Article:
Mobility devices, designed to deliver independence to the differently-abled, often intrigue me. Whether directly or indirectly targeted at this population, these click with me and I cannot hold back but share the information/design with the audience. One such extension of – almost a decade old – smart motorized stool from Honda is the Uni-One, which is a self-balancing and easy-to-steer robotic wheelchair for the future.
Based on the Honda Uni-Cub introduced first in 2012, the Uni-One is designed to offer hands-free personal mobility to anyone with lower limb immobilization or the lazy workforce that would rather not make the effort of raising their butt from the seat to get to the meeting room.
This robotic chair can be steered by shifting the weight (in the direction you want to move) while sitting on it. The Uni-One can move naturally by detecting the rider’s body movement, much like mimicking the concept of walking in daily life. Uni-One thrives on the independence it offers, not only in case of mobility but rending the user’s hands-free for other tasks.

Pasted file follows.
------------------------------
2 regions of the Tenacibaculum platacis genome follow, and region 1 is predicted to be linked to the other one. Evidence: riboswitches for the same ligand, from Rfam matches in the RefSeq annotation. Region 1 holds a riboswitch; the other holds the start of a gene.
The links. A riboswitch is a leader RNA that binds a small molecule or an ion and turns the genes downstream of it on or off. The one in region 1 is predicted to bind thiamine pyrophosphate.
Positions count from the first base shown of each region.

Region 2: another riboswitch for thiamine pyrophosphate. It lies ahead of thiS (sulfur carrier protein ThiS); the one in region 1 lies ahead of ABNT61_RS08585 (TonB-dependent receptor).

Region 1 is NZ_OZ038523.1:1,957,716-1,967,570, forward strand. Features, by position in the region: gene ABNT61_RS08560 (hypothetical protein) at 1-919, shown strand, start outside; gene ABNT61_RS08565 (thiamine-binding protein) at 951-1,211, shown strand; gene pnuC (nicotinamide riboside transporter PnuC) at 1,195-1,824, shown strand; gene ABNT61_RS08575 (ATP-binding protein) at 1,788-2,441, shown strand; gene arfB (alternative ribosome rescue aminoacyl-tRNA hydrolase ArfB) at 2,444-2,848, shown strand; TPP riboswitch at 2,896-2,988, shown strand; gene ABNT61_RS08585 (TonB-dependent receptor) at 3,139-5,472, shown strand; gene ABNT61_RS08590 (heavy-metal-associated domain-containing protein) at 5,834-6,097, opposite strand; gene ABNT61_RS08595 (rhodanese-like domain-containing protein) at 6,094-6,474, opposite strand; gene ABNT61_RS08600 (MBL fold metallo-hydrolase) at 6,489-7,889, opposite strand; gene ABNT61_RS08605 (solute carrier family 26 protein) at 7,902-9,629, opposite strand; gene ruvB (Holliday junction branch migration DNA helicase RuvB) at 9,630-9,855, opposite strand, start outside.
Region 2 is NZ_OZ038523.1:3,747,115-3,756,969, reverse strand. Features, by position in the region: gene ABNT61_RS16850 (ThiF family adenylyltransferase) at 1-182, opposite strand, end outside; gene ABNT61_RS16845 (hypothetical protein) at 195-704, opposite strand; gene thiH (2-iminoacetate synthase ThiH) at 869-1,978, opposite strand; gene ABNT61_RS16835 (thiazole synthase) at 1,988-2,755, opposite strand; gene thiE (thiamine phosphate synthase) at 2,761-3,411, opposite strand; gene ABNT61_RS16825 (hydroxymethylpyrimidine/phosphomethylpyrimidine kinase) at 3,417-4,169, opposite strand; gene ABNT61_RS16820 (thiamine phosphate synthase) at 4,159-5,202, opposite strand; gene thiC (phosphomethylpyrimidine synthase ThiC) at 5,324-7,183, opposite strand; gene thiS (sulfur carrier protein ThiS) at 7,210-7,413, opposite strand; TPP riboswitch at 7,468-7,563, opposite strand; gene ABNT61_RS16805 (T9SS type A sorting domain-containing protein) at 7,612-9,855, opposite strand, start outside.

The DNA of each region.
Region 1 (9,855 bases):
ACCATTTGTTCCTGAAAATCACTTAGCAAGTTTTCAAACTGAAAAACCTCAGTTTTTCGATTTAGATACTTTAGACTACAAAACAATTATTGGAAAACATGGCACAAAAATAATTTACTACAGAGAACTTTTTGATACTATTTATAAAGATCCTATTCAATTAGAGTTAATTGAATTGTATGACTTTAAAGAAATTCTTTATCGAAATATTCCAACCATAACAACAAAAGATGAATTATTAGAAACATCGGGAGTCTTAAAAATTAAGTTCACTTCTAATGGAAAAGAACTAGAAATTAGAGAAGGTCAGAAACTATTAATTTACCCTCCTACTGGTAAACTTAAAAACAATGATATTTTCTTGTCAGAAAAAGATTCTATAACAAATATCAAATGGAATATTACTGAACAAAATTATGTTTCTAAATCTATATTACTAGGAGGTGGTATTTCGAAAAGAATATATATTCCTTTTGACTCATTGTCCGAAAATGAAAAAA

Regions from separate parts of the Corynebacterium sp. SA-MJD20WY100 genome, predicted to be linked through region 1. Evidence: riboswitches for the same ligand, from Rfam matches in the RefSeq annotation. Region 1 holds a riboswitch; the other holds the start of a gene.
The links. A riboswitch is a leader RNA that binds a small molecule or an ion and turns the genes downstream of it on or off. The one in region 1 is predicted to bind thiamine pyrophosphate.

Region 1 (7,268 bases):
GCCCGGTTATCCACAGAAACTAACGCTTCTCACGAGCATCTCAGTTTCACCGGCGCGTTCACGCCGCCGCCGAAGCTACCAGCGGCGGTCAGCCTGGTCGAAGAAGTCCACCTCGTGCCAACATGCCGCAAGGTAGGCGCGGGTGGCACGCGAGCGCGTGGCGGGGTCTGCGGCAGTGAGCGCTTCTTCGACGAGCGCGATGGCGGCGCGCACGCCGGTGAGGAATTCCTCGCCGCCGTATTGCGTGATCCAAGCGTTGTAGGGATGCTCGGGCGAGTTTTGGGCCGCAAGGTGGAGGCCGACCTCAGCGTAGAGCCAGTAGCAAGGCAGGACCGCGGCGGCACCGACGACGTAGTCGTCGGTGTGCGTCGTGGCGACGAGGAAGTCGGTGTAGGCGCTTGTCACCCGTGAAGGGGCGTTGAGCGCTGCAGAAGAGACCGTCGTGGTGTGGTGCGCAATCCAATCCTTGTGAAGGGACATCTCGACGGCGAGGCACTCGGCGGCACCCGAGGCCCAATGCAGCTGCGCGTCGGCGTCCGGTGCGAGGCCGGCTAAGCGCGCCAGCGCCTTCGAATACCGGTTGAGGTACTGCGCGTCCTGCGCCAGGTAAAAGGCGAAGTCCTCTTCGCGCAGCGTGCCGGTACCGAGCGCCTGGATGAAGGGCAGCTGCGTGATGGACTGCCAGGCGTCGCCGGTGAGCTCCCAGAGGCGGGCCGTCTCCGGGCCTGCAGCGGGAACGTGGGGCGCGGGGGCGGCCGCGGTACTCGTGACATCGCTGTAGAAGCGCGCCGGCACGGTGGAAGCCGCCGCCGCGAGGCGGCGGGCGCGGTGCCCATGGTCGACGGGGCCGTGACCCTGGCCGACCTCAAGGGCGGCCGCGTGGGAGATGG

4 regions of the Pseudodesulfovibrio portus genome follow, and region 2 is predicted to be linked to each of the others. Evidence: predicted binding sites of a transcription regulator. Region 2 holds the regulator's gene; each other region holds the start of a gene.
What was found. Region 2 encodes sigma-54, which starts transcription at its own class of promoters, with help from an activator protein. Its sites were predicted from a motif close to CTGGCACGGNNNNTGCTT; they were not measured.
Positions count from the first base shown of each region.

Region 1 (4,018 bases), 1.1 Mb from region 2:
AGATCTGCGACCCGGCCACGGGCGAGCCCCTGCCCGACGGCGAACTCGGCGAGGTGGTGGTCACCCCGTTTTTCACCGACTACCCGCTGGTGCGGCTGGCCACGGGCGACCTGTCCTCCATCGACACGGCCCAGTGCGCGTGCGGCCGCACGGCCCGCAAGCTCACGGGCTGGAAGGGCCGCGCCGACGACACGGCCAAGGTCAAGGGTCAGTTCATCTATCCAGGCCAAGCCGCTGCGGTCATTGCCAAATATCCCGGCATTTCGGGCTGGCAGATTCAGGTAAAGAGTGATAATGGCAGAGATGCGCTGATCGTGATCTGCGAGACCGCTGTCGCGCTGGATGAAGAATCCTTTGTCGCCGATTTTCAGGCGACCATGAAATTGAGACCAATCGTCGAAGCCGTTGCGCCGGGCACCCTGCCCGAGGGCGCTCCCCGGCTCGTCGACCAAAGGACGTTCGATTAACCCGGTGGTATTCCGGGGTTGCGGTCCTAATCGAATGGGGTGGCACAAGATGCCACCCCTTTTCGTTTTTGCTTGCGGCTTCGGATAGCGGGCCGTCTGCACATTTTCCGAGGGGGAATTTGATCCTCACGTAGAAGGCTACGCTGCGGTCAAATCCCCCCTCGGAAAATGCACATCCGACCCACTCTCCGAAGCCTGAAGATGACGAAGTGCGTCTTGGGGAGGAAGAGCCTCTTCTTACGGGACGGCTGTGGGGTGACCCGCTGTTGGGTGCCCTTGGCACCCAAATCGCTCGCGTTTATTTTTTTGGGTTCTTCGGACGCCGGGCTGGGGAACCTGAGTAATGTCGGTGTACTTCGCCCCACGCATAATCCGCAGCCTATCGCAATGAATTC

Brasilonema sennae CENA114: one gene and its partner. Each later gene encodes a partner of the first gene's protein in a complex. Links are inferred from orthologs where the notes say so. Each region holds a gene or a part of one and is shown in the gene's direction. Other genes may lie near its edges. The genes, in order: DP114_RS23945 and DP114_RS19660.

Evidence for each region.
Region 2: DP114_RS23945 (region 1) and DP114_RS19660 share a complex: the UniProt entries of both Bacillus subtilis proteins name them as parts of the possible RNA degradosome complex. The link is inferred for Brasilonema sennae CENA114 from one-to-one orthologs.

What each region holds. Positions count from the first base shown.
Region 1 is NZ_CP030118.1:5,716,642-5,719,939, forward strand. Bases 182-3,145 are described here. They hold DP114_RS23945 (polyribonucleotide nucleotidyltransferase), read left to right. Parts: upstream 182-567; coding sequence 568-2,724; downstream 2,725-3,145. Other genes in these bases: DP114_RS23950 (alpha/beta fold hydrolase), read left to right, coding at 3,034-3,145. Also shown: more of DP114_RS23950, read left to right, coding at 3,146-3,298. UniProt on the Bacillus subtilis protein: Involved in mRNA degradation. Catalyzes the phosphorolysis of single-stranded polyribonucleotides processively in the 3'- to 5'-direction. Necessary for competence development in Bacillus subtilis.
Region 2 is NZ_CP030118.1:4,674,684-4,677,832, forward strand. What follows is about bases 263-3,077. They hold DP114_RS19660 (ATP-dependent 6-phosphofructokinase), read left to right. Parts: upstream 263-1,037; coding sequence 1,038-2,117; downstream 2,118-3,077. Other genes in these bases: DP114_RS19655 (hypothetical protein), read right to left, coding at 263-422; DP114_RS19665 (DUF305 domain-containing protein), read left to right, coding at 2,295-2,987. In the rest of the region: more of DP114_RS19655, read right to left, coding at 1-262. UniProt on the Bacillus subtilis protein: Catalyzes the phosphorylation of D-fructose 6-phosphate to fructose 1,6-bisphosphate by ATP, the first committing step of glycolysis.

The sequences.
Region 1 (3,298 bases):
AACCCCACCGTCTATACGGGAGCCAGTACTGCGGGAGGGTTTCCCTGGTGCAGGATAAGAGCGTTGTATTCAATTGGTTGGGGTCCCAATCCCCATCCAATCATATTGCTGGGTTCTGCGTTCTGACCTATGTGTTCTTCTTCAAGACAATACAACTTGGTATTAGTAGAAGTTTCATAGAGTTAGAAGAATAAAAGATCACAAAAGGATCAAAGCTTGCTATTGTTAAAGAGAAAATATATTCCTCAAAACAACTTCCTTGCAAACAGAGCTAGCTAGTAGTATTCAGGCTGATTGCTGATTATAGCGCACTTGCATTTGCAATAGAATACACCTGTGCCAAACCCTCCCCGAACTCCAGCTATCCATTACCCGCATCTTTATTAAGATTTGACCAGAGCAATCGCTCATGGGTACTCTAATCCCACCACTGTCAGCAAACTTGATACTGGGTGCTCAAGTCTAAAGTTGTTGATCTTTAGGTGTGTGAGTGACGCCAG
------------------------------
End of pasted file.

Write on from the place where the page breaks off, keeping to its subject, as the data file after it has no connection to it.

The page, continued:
When you’re strapped into the Uni-One, you have your hands free to safeguard yourself in case of a trip over (even though Honda has perfected the robotic chair so no such incident occurs). Expanding a range of possibilities beyond walking and wheelchair mobility, the Uni-One aims to help people – from all walks of life – in their daily routines. The chair can be guided by either the movement of the body or using a joystick, which is essential for times when the device encounters a malfunction.
Interestingly, Honda Uni-One is ridable in two positions: low, stable mode, or raised mode, a position pretty close to that of a standing person. There is no word on the battery capacity or the operability speeds of the Uni-One, at the time of writing. The device has been exhibited and has bagged the Good Design Awards 2022; I am assuming, the information is just around the corner.